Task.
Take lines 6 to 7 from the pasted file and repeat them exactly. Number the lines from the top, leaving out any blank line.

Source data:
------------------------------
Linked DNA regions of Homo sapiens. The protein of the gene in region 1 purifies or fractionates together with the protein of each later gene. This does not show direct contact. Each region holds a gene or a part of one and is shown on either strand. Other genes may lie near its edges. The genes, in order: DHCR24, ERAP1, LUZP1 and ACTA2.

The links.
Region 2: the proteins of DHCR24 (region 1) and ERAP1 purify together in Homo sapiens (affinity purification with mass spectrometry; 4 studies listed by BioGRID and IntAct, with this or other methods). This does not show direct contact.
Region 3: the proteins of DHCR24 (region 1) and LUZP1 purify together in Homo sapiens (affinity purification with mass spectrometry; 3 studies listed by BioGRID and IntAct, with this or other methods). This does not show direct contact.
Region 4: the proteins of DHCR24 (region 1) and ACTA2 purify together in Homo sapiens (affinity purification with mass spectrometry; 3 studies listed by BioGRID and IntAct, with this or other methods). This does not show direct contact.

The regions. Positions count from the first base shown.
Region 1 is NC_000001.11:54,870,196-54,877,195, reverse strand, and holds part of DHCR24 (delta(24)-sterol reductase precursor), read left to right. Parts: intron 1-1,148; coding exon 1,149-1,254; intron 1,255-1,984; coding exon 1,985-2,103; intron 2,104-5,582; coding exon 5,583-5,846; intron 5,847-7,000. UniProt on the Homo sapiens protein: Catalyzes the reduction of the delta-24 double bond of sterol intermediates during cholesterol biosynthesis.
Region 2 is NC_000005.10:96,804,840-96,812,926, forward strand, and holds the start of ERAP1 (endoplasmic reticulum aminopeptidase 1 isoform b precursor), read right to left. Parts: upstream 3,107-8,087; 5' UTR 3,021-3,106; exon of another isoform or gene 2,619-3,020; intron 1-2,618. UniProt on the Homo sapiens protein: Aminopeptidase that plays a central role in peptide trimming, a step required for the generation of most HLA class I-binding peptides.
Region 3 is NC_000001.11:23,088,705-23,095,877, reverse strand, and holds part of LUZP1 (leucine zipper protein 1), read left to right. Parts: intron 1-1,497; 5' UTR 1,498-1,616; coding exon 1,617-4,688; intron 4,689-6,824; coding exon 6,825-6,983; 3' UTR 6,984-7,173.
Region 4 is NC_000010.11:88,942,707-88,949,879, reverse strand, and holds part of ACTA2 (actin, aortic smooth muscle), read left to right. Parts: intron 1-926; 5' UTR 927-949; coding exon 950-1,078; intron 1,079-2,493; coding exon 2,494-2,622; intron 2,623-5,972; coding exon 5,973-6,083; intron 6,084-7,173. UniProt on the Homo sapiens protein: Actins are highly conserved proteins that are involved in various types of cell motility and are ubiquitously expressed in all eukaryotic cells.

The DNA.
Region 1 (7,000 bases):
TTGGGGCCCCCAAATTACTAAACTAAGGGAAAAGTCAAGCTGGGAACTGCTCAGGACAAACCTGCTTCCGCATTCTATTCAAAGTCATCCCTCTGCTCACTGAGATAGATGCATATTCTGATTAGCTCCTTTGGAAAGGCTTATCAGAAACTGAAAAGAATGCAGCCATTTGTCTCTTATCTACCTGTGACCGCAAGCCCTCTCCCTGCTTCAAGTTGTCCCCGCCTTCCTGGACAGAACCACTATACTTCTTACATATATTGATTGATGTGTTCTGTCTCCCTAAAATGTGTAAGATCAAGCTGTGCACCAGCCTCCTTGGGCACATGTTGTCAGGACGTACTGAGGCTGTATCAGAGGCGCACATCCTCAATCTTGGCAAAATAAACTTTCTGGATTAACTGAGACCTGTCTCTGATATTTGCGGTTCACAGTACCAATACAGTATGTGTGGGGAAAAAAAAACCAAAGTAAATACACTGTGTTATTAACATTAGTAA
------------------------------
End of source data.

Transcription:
The regions. Positions count from the first base shown.
Region 1 is NC_000001.11:54,870,196-54,877,195, reverse strand, and holds part of DHCR24 (delta(24)-sterol reductase precursor), read left to right. Parts: intron 1-1,148; coding exon 1,149-1,254; intron 1,255-1,984; coding exon 1,985-2,103; intron 2,104-5,582; coding exon 5,583-5,846; intron 5,847-7,000. UniProt on the Homo sapiens protein: Catalyzes the reduction of the delta-24 double bond of sterol intermediates during cholesterol biosynthesis.